Municipal, Metropolitan, and District Assemblies do not have the professional capacity to effectively supervise buildings in their jurisdictions, the Ghana Institute of Architects (GiA), has said.
The GiA said it had identified that in some Assemblies, persons with backgrounds unrelated to building and construction were employed to perform supervisory functions on construction projects - a role ought to have been performed by professional engineers, planners, architects, and surveyors.
At a press conference in Accra on Thursday, Mr Foster Osae-Akonnor, President of GiA, called for review of the Local Government Act, Procurement Act, among other laws to make it mandatory for the Assemblies to engage professionals in the built environment to undertake those supervisory works.
He said securing permits alone was not enough to guarantee the integrity of buildings, and recommended proper supervision at all stages of construction to ensure that all professional requirements were complied with.
'You go to certain Assemblies and then the background for the planner is an accounts officer; how does an accounts officer become planner? Most of the Assemblies do not have architects, engineers…they just pick the titles.
'We are building Ghana for ourselves, and we have to push to make sure that the professionals support the Assemblies to deliver their mandate,' Mr Osae-Akonnor said.
At the press conference, four separate dhoc committees were formed to investigate the causes of the recent collapse of buildings across the country and recommend actions to sanitise the construction industry.
The country, within a space of two weeks, recorded four separate cases of collapse of storey buildings under construction, three of which occurred in the Greater Accra Region and one in the Northern Region.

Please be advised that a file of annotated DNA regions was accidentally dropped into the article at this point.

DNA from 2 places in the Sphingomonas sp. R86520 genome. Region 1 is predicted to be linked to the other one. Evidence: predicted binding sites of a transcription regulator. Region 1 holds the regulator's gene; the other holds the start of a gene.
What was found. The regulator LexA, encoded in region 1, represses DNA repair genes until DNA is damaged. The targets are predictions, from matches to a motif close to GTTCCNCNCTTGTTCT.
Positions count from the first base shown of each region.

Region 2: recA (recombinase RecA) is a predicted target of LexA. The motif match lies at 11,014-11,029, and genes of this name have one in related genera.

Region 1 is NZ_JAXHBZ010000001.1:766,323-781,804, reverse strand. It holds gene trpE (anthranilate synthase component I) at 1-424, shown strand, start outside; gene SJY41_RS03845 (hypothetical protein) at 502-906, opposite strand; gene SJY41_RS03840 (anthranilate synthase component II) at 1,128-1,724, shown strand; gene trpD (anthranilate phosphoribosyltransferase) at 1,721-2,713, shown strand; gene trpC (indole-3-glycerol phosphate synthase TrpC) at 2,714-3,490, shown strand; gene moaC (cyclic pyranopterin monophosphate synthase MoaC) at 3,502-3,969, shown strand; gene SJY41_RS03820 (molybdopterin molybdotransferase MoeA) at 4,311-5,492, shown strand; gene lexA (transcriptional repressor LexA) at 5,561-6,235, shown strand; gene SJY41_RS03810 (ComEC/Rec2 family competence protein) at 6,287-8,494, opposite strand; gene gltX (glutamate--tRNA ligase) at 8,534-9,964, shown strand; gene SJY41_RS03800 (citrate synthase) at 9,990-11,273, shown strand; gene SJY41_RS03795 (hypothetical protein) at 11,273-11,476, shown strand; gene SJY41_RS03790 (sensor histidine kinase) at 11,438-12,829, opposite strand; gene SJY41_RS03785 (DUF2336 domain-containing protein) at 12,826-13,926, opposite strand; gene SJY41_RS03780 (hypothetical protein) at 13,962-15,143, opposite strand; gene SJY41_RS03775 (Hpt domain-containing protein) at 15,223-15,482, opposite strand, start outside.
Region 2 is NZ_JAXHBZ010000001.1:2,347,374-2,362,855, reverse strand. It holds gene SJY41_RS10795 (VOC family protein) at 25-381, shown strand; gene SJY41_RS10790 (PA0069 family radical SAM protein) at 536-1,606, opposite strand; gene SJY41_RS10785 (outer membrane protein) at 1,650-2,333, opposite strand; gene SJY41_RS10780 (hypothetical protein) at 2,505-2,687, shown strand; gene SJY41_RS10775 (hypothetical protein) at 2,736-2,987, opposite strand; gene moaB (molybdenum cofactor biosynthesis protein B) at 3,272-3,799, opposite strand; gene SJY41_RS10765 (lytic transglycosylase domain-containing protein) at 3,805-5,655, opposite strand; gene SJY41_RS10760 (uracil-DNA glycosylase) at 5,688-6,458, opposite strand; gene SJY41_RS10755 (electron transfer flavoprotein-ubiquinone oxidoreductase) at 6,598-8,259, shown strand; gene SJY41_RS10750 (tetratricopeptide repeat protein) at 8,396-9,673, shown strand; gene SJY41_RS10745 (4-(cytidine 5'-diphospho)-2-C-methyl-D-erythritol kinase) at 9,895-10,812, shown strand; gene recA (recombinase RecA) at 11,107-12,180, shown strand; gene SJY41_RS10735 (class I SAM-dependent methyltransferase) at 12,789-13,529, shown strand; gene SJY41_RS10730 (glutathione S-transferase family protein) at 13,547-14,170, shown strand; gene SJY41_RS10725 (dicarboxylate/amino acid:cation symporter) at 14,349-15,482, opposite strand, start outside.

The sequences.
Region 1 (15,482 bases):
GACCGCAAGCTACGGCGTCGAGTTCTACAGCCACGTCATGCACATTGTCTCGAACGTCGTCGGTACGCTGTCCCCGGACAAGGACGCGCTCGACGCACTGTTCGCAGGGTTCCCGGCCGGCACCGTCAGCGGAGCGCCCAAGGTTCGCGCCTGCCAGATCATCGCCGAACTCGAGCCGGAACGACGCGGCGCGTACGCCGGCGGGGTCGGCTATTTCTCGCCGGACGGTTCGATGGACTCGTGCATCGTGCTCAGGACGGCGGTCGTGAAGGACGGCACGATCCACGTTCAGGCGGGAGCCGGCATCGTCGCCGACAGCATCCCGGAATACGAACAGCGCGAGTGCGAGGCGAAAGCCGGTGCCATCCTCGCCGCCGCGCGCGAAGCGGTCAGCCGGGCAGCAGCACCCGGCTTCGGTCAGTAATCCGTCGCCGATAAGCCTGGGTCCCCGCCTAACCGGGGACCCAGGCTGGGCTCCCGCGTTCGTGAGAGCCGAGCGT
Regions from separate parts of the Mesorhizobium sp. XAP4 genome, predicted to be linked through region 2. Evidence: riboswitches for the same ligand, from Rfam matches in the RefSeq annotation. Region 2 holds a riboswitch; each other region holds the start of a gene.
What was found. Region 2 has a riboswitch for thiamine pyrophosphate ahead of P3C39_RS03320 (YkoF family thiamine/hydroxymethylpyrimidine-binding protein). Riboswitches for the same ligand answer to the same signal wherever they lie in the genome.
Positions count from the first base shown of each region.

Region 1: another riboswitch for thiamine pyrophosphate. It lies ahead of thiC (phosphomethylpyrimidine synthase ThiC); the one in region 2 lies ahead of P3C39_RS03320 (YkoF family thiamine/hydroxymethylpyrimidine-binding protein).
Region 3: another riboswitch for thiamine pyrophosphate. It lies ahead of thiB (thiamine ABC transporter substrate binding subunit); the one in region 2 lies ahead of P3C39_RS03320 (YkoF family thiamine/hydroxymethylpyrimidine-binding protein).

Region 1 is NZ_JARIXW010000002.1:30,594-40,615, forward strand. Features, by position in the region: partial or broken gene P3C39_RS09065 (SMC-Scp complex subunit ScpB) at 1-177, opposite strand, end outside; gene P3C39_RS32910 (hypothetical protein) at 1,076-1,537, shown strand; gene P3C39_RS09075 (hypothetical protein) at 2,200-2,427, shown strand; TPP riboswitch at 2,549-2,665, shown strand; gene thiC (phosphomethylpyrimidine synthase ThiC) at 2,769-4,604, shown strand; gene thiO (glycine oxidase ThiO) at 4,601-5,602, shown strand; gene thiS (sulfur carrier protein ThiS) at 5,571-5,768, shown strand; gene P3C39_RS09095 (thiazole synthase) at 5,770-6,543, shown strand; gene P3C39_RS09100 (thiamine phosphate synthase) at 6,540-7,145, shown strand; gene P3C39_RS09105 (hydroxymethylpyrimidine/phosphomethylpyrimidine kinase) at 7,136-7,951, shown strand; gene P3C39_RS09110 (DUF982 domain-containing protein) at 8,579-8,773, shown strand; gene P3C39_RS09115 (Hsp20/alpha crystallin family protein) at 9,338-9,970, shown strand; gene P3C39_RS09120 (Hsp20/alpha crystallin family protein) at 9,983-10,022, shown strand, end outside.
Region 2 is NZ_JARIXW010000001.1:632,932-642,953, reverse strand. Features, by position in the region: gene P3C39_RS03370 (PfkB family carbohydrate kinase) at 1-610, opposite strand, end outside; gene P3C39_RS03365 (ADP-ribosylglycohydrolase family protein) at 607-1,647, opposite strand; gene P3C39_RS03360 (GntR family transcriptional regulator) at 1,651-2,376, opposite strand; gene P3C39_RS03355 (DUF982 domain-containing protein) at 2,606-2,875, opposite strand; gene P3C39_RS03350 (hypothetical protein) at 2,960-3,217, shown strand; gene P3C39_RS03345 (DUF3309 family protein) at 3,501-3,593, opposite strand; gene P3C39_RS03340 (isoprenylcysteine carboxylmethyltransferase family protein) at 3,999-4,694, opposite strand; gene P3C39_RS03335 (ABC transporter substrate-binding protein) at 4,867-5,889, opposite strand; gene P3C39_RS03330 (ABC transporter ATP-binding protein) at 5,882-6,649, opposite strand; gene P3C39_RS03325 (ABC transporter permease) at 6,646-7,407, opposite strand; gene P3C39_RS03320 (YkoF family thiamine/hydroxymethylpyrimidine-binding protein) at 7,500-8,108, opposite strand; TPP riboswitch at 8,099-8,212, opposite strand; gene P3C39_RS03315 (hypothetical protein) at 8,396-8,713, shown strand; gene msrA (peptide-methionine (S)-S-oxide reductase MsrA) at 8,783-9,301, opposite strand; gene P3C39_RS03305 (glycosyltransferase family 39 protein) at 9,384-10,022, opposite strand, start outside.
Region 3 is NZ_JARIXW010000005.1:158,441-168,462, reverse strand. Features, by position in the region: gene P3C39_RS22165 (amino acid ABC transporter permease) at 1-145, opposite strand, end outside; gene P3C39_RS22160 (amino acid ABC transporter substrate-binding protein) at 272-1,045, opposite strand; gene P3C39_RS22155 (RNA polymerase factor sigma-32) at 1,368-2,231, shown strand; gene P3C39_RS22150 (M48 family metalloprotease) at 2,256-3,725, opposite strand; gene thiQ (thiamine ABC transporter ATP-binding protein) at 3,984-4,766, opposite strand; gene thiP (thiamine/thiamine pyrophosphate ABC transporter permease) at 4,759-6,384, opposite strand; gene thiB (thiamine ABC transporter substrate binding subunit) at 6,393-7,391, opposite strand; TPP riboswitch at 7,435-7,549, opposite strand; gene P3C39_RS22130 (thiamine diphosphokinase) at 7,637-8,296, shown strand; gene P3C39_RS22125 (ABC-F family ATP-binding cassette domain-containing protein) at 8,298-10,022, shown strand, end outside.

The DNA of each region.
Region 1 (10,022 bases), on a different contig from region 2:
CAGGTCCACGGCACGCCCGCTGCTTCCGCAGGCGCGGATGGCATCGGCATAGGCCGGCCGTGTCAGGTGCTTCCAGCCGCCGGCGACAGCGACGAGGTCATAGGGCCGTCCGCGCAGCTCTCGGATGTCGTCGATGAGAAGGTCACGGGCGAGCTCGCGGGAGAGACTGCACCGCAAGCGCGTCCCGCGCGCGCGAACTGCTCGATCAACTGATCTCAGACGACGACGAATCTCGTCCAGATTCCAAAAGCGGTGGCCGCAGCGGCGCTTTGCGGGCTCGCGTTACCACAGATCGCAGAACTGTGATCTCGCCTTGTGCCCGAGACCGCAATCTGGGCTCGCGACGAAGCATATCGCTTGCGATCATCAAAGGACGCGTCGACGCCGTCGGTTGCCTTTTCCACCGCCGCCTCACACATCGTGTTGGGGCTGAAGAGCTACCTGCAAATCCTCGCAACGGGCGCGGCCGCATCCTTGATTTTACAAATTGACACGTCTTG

The dhoc committees, made up of five members each, were drawn from four built environment professional institutions - GiA, Ghana Institute of Planners, Ghana Institution of Engineering, and the Ghana Institution of Surveyors.
They are to investigate the circumstances that led to the collapse of the storey building under construction at the Old Bortianor, Adentan, and La Nkwatanang-Madina municipalities of the Greater Accra Region, and the University of Development Studies Campus in the Sagnarigu Municipality of the Northern Region.
The committees are expected to commence work on Monday, May 22, 2023, and submit their report on June 5, 2023.
Mr Osae-Akonnor said the findings of the report and the recommendations would be delivered to the various sector Ministries and shared with stakeholders to guide policy formulation and to forestall future disaster.
Mr Mohammed Alhassan Damba, President of the Ghana Institute of Planners, charged the committees to be professional in their work and consider their duty as a national exercise that would help transform the industry.
'We do not want you to embark on a journey of fault-finding. Focus on ascertaining the facts based on the various procedures and processes already established for dealing with the built environment,' he said.
Mr Charles N. Adigvom, a Senior Member of the Ghana Institution of Engineering, urged the public to engage the services of professionals in their building projects, saying that the price to pay for engaging a non-professional could be deadly.
Source: Ghana News Agency